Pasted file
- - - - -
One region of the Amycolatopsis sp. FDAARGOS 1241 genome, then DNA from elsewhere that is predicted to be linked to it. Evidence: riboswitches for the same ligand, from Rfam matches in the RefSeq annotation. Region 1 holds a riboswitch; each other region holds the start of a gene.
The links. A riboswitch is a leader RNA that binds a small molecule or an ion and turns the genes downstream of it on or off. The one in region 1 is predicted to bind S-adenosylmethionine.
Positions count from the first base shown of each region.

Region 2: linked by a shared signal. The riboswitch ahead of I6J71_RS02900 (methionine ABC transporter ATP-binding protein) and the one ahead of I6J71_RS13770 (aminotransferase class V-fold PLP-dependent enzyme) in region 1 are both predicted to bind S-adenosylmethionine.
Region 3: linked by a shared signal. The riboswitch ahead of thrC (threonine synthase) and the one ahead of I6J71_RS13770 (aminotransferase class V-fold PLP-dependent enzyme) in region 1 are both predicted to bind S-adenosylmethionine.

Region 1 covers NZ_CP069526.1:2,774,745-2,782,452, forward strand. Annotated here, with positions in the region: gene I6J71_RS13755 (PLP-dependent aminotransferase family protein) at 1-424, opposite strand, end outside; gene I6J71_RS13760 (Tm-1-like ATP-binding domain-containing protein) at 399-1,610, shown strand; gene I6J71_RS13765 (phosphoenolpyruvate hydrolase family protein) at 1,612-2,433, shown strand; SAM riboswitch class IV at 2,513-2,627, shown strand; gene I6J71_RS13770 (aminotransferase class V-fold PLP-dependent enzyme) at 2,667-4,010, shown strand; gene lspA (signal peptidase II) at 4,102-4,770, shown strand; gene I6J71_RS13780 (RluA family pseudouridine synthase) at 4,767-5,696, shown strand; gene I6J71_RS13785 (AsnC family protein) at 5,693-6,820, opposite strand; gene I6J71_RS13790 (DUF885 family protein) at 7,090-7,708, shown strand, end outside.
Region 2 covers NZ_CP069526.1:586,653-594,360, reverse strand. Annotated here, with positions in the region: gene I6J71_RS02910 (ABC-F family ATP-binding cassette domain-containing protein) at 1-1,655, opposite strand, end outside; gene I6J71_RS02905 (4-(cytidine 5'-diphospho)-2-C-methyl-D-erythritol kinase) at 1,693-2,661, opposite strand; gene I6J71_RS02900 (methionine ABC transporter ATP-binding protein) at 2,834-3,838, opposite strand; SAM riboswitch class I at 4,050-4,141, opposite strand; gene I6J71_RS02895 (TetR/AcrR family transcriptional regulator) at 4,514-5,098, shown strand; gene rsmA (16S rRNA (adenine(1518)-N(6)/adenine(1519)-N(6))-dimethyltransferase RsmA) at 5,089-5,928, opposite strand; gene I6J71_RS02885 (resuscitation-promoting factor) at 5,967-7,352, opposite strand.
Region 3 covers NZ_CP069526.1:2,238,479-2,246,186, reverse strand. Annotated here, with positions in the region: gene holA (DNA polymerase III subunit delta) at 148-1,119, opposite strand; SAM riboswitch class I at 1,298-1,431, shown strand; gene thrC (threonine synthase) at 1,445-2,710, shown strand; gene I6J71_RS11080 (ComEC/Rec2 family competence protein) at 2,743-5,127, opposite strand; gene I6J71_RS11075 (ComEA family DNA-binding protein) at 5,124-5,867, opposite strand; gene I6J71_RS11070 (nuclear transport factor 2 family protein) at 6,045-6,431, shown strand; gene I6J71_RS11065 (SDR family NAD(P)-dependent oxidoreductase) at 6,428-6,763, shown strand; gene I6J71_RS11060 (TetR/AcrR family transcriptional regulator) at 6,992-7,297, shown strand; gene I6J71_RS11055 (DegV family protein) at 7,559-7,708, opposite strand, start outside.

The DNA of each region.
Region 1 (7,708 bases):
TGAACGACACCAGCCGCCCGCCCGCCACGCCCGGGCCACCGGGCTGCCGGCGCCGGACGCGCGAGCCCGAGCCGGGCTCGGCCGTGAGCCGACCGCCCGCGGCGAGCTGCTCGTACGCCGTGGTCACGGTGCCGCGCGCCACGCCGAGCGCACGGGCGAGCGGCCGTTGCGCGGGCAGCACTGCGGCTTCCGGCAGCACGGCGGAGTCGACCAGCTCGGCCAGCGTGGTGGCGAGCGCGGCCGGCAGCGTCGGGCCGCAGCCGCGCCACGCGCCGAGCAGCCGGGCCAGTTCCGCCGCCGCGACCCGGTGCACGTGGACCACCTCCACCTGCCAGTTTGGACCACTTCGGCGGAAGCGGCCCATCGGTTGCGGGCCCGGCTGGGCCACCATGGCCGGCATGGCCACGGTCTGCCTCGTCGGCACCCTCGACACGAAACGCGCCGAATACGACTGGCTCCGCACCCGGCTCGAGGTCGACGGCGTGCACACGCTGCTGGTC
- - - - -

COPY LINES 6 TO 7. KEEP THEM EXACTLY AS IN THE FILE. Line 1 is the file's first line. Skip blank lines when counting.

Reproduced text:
Region 1 covers NZ_CP069526.1:2,774,745-2,782,452, forward strand. Annotated here, with positions in the region: gene I6J71_RS13755 (PLP-dependent aminotransferase family protein) at 1-424, opposite strand, end outside; gene I6J71_RS13760 (Tm-1-like ATP-binding domain-containing protein) at 399-1,610, shown strand; gene I6J71_RS13765 (phosphoenolpyruvate hydrolase family protein) at 1,612-2,433, shown strand; SAM riboswitch class IV at 2,513-2,627, shown strand; gene I6J71_RS13770 (aminotransferase class V-fold PLP-dependent enzyme) at 2,667-4,010, shown strand; gene lspA (signal peptidase II) at 4,102-4,770, shown strand; gene I6J71_RS13780 (RluA family pseudouridine synthase) at 4,767-5,696, shown strand; gene I6J71_RS13785 (AsnC family protein) at 5,693-6,820, opposite strand; gene I6J71_RS13790 (DUF885 family protein) at 7,090-7,708, shown strand, end outside.
Region 2 covers NZ_CP069526.1:586,653-594,360, reverse strand. Annotated here, with positions in the region: gene I6J71_RS02910 (ABC-F family ATP-binding cassette domain-containing protein) at 1-1,655, opposite strand, end outside; gene I6J71_RS02905 (4-(cytidine 5'-diphospho)-2-C-methyl-D-erythritol kinase) at 1,693-2,661, opposite strand; gene I6J71_RS02900 (methionine ABC transporter ATP-binding protein) at 2,834-3,838, opposite strand; SAM riboswitch class I at 4,050-4,141, opposite strand; gene I6J71_RS02895 (TetR/AcrR family transcriptional regulator) at 4,514-5,098, shown strand; gene rsmA (16S rRNA (adenine(1518)-N(6)/adenine(1519)-N(6))-dimethyltransferase RsmA) at 5,089-5,928, opposite strand; gene I6J71_RS02885 (resuscitation-promoting factor) at 5,967-7,352, opposite strand.